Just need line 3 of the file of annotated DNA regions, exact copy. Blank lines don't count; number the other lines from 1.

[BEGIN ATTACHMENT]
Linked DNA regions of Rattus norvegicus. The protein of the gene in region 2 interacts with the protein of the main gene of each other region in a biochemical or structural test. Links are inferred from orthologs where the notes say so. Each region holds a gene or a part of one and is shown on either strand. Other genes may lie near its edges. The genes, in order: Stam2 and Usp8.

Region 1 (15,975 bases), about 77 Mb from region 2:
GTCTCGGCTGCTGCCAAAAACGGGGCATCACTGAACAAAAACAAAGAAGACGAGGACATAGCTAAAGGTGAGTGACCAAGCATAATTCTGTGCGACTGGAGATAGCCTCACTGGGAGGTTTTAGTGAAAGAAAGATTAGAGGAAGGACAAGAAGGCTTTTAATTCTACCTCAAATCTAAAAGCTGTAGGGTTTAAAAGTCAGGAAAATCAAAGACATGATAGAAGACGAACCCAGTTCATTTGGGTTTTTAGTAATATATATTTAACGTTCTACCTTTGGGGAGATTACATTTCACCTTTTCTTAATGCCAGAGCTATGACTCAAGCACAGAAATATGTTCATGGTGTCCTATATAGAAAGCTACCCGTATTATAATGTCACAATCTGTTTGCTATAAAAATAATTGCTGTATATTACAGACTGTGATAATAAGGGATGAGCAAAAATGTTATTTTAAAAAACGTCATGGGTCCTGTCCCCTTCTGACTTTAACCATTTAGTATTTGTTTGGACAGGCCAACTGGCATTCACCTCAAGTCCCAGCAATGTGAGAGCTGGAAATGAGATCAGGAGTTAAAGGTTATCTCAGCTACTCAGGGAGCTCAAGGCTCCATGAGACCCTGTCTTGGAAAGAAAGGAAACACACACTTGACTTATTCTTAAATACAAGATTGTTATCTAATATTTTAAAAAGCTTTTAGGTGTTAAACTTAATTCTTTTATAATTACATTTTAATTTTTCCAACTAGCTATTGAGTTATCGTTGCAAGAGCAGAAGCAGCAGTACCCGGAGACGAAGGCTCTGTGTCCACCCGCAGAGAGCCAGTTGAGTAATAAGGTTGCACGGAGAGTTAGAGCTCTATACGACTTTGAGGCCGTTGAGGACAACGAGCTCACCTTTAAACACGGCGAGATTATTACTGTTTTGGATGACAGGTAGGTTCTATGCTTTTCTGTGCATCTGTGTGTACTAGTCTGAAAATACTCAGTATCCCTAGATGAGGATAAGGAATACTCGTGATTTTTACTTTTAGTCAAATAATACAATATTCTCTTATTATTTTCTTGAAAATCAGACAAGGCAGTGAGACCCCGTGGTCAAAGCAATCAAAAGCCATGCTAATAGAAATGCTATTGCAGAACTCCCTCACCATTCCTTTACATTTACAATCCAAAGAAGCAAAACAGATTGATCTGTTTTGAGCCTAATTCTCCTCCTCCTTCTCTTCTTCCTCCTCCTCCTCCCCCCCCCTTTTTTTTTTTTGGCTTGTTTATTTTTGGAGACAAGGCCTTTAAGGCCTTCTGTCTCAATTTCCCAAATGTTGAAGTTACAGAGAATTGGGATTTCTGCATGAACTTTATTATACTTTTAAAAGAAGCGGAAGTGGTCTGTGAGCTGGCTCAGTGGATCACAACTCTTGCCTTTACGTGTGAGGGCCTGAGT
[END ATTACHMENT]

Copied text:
GTCTCGGCTGCTGCCAAAAACGGGGCATCACTGAACAAAAACAAAGAAGACGAGGACATAGCTAAAGGTGAGTGACCAAGCATAATTCTGTGCGACTGGAGATAGCCTCACTGGGAGGTTTTAGTGAAAGAAAGATTAGAGGAAGGACAAGAAGGCTTTTAATTCTACCTCAAATCTAAAAGCTGTAGGGTTTAAAAGTCAGGAAAATCAAAGACATGATAGAAGACGAACCCAGTTCATTTGGGTTTTTAGTAATATATATTTAACGTTCTACCTTTGGGGAGATTACATTTCACCTTTTCTTAATGCCAGAGCTATGACTCAAGCACAGAAATATGTTCATGGTGTCCTATATAGAAAGCTACCCGTATTATAATGTCACAATCTGTTTGCTATAAAAATAATTGCTGTATATTACAGACTGTGATAATAAGGGATGAGCAAAAATGTTATTTTAAAAAACGTCATGGGTCCTGTCCCCTTCTGACTTTAACCATTTAGTATTTGTTTGGACAGGCCAACTGGCATTCACCTCAAGTCCCAGCAATGTGAGAGCTGGAAATGAGATCAGGAGTTAAAGGTTATCTCAGCTACTCAGGGAGCTCAAGGCTCCATGAGACCCTGTCTTGGAAAGAAAGGAAACACACACTTGACTTATTCTTAAATACAAGATTGTTATCTAATATTTTAAAAAGCTTTTAGGTGTTAAACTTAATTCTTTTATAATTACATTTTAATTTTTCCAACTAGCTATTGAGTTATCGTTGCAAGAGCAGAAGCAGCAGTACCCGGAGACGAAGGCTCTGTGTCCACCCGCAGAGAGCCAGTTGAGTAATAAGGTTGCACGGAGAGTTAGAGCTCTATACGACTTTGAGGCCGTTGAGGACAACGAGCTCACCTTTAAACACGGCGAGATTATTACTGTTTTGGATGACAGGTAGGTTCTATGCTTTTCTGTGCATCTGTGTGTACTAGTCTGAAAATACTCAGTATCCCTAGATGAGGATAAGGAATACTCGTGATTTTTACTTTTAGTCAAATAATACAATATTCTCTTATTATTTTCTTGAAAATCAGACAAGGCAGTGAGACCCCGTGGTCAAAGCAATCAAAAGCCATGCTAATAGAAATGCTATTGCAGAACTCCCTCACCATTCCTTTACATTTACAATCCAAAGAAGCAAAACAGATTGATCTGTTTTGAGCCTAATTCTCCTCCTCCTTCTCTTCTTCCTCCTCCTCCTCCCCCCCCCTTTTTTTTTTTTGGCTTGTTTATTTTTGGAGACAAGGCCTTTAAGGCCTTCTGTCTCAATTTCCCAAATGTTGAAGTTACAGAGAATTGGGATTTCTGCATGAACTTTATTATACTTTTAAAAGAAGCGGAAGTGGTCTGTGAGCTGGCTCAGTGGATCACAACTCTTGCCTTTACGTGTGAGGGCCTGAGT